Swine Flu Cleaning Checklist

Swine Flu Cleaning Checklist

A swine flu cleaning checklist can help you to prevent the spread of the H1N1 virus. According to the Centers for Disease Control (CDC) 2009 H1N1 flu virus infection (also referred to as swine flu) can cause a wide range of symptoms, including fever, cough, sore throat, runny or stuffy nose, body aches, headache, chills and fatigue. Some people may also have vomiting and diarrhea.

About a Swine Flu Cleaning Checklist

You have two good reasons to keep a Swine Flu cleaning checklist. The first is good day-to-day habits are positive measures against most infections, including flu viruses such as H1N1. The second is that if you or someone in your household contracts H1N1, you need to minimize the chances of spreading the virus to anyone else in the same house.

Basic Cleaning Tips

Washing your hands frequently is your first and best line of defense against infection by bacteria or virus. You should wash your hands:

  • Before and after any meal
  • After using the restroom
  • When you get up and before you go to bed
  • After sneezing or coughing (never wipe on your clothes)
  • Avoid elbow sneezing
  • After taking out trash
  • Coming into contact with foreign surfaces (i.e. shopping carts)
  • Keep hand sanitizer in your car for travel needs

Ideally, you want to wash your hands to prevent the transmission of viruses that pass most often from hand to mouth contact. If you or someone you know is sick, be sure to dispose of any and all tissues they have come into contact with and washing your hands afterwards.

More Cleaning Checklist Tips

Ideally, you want to keep all surfaces around you clean, the best way to do this is to use a household disinfectant or sanitizing wipes. Sanitizing wipes are easy to keep in your car, your purse or handy around the house. They are ideal for quick cleaning and sanitizing of surfaces such as shopping cart handles, kitchen counters, chair arms and doorknobs. While you do not need to develop a germ phobia, regular wipe downs can prevent the spread of multiple viruses, not just H1N1 (swine flu).

  • Disinfect children's toys regularly by wiping them down with sanitizer
  • Spray play areas with Lysol regularly
  • Keep wipes handy in the bathrooms for spot cleanings whenever you are in there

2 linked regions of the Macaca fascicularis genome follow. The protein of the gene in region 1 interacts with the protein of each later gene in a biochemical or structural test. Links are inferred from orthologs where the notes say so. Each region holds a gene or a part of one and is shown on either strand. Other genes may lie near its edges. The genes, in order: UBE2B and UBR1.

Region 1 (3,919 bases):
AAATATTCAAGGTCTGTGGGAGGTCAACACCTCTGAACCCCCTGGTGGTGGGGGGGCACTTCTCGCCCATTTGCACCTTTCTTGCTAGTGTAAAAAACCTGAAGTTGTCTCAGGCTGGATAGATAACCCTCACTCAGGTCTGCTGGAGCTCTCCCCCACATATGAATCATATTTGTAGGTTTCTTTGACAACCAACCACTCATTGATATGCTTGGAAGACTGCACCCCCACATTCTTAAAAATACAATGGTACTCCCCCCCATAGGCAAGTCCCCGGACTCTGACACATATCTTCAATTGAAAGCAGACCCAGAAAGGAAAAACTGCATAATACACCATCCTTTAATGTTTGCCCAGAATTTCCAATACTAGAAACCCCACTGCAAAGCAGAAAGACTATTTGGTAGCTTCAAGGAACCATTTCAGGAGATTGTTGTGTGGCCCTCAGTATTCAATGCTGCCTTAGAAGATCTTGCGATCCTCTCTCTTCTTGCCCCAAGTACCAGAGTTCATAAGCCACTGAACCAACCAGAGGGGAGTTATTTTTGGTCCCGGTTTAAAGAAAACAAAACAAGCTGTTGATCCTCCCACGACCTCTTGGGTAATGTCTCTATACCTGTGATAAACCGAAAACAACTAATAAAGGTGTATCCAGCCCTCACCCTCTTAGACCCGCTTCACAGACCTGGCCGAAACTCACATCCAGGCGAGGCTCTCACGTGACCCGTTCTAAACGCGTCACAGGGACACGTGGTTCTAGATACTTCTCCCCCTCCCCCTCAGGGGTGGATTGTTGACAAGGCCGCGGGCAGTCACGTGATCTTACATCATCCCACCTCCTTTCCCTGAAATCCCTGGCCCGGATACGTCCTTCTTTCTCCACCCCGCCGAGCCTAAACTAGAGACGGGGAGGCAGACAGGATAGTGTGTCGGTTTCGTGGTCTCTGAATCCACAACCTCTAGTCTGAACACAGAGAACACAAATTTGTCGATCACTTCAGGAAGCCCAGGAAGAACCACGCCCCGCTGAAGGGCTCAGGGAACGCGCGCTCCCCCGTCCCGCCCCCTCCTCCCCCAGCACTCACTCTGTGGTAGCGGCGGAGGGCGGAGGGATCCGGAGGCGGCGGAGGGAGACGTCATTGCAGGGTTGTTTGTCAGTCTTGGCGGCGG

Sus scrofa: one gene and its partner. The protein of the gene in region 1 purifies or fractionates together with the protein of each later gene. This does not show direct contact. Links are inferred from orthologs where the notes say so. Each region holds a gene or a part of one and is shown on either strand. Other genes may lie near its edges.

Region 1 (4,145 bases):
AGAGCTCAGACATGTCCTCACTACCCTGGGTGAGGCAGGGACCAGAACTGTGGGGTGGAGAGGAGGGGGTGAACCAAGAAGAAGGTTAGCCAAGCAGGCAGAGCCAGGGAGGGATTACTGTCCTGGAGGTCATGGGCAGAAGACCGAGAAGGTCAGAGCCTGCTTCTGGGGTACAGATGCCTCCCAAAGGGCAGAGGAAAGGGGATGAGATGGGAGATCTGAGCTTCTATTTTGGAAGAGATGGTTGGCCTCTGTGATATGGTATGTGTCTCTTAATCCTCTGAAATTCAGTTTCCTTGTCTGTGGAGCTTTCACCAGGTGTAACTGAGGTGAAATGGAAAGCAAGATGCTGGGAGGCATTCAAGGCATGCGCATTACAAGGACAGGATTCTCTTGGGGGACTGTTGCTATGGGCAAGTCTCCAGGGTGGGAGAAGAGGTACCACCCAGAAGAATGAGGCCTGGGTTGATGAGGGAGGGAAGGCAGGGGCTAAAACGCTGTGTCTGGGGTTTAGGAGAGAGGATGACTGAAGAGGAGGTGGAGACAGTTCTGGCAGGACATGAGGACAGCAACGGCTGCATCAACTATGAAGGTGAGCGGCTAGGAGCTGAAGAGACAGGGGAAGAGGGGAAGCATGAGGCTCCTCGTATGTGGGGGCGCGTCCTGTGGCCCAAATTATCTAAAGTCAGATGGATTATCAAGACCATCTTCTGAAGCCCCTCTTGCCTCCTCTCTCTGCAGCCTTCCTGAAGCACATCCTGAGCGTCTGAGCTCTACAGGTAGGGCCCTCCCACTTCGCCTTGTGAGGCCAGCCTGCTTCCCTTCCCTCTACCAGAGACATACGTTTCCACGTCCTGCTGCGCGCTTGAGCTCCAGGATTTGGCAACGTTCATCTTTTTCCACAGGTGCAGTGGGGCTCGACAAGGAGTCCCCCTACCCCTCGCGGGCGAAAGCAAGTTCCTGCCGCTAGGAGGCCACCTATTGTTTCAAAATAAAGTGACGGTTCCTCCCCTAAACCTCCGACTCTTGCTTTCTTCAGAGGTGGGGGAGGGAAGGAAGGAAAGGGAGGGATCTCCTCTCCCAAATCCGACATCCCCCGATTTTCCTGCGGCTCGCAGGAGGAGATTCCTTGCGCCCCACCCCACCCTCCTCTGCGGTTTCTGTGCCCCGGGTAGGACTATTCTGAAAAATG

• Wipe down door handles two or three times a day if you have frequent visitors
  • Wash bed linens at least once per week when healthy and swapping out to clean every day when not (don't hug laundry if person is sick)
  • Sanitize all dishes with the dishwasher
  • Sanitize toothbrushes in the dishwasher weekly or swap out for new ones
  • Wash your hands after coming into contact with anything used by the sick person: linens, dishes, etc
  • Keep gloves handy for deep cleaning tasks to avoid any contact with bacteria and viruses on your hands

Automobile Cleaning Tips

You may not think about cleaning the interior of your car, but doing so is an important part of swine flu (and other disease) prevention. After all, you sneeze, drive and come into multiple surface contacts while driving your car. For example, how often does someone clean a gas pump handle? Any time you fill up your car and then touch your steering wheel, there's a chance you're introducing more germs into your environment. This is a great reason to keep hand wipes and sanitizer in your car.Wipe down your steering wheel once a day to reduce germ contacts. Clean the dashboards and seats with a sanitizing wipe at least once a week. Do so more often if you or someone you are driving is coughing or sneezing in the car.


Sometimes, getting sick is inevitable. If you or someone you know suspects that they have swine flu, stay home, avoid contact with others and contact your physician. You may also find the most up to date information on swine flu via the CDC.

Swine Flu Cleaning Checklist